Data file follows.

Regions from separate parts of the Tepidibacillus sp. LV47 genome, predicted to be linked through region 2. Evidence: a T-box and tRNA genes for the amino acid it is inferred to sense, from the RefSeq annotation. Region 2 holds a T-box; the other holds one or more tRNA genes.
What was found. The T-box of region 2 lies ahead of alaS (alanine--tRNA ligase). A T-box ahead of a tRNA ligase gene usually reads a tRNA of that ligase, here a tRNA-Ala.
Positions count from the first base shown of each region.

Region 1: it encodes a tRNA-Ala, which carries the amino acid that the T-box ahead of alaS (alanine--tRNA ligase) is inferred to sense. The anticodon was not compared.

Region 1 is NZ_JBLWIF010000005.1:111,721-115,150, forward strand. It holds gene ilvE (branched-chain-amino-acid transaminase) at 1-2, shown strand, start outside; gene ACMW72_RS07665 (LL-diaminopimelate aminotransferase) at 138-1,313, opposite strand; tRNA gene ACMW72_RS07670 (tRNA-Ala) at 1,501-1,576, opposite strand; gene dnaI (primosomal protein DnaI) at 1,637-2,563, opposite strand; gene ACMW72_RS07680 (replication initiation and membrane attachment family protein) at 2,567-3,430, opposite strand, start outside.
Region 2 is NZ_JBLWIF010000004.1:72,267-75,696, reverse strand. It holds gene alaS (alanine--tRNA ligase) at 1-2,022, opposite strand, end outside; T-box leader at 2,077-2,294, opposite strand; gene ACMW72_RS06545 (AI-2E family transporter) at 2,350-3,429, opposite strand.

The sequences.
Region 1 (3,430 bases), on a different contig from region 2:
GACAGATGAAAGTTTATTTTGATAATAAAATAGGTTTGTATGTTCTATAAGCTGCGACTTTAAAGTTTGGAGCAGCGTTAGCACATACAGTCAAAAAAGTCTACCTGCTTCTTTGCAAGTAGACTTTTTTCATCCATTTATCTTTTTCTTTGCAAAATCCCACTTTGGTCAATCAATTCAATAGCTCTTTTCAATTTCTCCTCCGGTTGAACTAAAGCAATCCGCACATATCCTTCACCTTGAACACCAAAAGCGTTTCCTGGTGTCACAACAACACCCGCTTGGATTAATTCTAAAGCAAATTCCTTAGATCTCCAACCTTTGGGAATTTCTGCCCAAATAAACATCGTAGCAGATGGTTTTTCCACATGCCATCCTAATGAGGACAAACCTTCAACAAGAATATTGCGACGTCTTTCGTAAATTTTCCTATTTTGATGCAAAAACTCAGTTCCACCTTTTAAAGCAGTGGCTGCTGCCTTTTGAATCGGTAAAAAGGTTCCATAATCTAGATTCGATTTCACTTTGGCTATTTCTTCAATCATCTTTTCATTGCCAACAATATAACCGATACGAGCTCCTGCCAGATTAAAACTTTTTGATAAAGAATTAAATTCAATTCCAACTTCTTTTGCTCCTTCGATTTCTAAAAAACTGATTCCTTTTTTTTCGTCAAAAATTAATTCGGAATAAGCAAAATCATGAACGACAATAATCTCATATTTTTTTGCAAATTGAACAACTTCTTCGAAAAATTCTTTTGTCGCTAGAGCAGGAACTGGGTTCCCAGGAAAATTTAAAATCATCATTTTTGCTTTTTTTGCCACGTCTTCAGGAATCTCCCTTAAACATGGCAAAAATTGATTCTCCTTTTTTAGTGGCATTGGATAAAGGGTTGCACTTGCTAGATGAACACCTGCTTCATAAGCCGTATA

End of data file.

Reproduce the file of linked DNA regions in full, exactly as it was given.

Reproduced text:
Regions from separate parts of the Tepidibacillus sp. LV47 genome, predicted to be linked through region 2. Evidence: a T-box and tRNA genes for the amino acid it is inferred to sense, from the RefSeq annotation. Region 2 holds a T-box; the other holds one or more tRNA genes.
What was found. The T-box of region 2 lies ahead of alaS (alanine--tRNA ligase). A T-box ahead of a tRNA ligase gene usually reads a tRNA of that ligase, here a tRNA-Ala.
Positions count from the first base shown of each region.

Region 1: it encodes a tRNA-Ala, which carries the amino acid that the T-box ahead of alaS (alanine--tRNA ligase) is inferred to sense. The anticodon was not compared.

Region 1 is NZ_JBLWIF010000005.1:111,721-115,150, forward strand. It holds gene ilvE (branched-chain-amino-acid transaminase) at 1-2, shown strand, start outside; gene ACMW72_RS07665 (LL-diaminopimelate aminotransferase) at 138-1,313, opposite strand; tRNA gene ACMW72_RS07670 (tRNA-Ala) at 1,501-1,576, opposite strand; gene dnaI (primosomal protein DnaI) at 1,637-2,563, opposite strand; gene ACMW72_RS07680 (replication initiation and membrane attachment family protein) at 2,567-3,430, opposite strand, start outside.
Region 2 is NZ_JBLWIF010000004.1:72,267-75,696, reverse strand. It holds gene alaS (alanine--tRNA ligase) at 1-2,022, opposite strand, end outside; T-box leader at 2,077-2,294, opposite strand; gene ACMW72_RS06545 (AI-2E family transporter) at 2,350-3,429, opposite strand.

The sequences.
Region 1 (3,430 bases), on a different contig from region 2:
GACAGATGAAAGTTTATTTTGATAATAAAATAGGTTTGTATGTTCTATAAGCTGCGACTTTAAAGTTTGGAGCAGCGTTAGCACATACAGTCAAAAAAGTCTACCTGCTTCTTTGCAAGTAGACTTTTTTCATCCATTTATCTTTTTCTTTGCAAAATCCCACTTTGGTCAATCAATTCAATAGCTCTTTTCAATTTCTCCTCCGGTTGAACTAAAGCAATCCGCACATATCCTTCACCTTGAACACCAAAAGCGTTTCCTGGTGTCACAACAACACCCGCTTGGATTAATTCTAAAGCAAATTCCTTAGATCTCCAACCTTTGGGAATTTCTGCCCAAATAAACATCGTAGCAGATGGTTTTTCCACATGCCATCCTAATGAGGACAAACCTTCAACAAGAATATTGCGACGTCTTTCGTAAATTTTCCTATTTTGATGCAAAAACTCAGTTCCACCTTTTAAAGCAGTGGCTGCTGCCTTTTGAATCGGTAAAAAGGTTCCATAATCTAGATTCGATTTCACTTTGGCTATTTCTTCAATCATCTTTTCATTGCCAACAATATAACCGATACGAGCTCCTGCCAGATTAAAACTTTTTGATAAAGAATTAAATTCAATTCCAACTTCTTTTGCTCCTTCGATTTCTAAAAAACTGATTCCTTTTTTTTCGTCAAAAATTAATTCGGAATAAGCAAAATCATGAACGACAATAATCTCATATTTTTTTGCAAATTGAACAACTTCTTCGAAAAATTCTTTTGTCGCTAGAGCAGGAACTGGGTTCCCAGGAAAATTTAAAATCATCATTTTTGCTTTTTTTGCCACGTCTTCAGGAATCTCCCTTAAACATGGCAAAAATTGATTCTCCTTTTTTAGTGGCATTGGATAAAGGGTTGCACTTGCTAGATGAACACCTGCTTCATAAGCCGTATA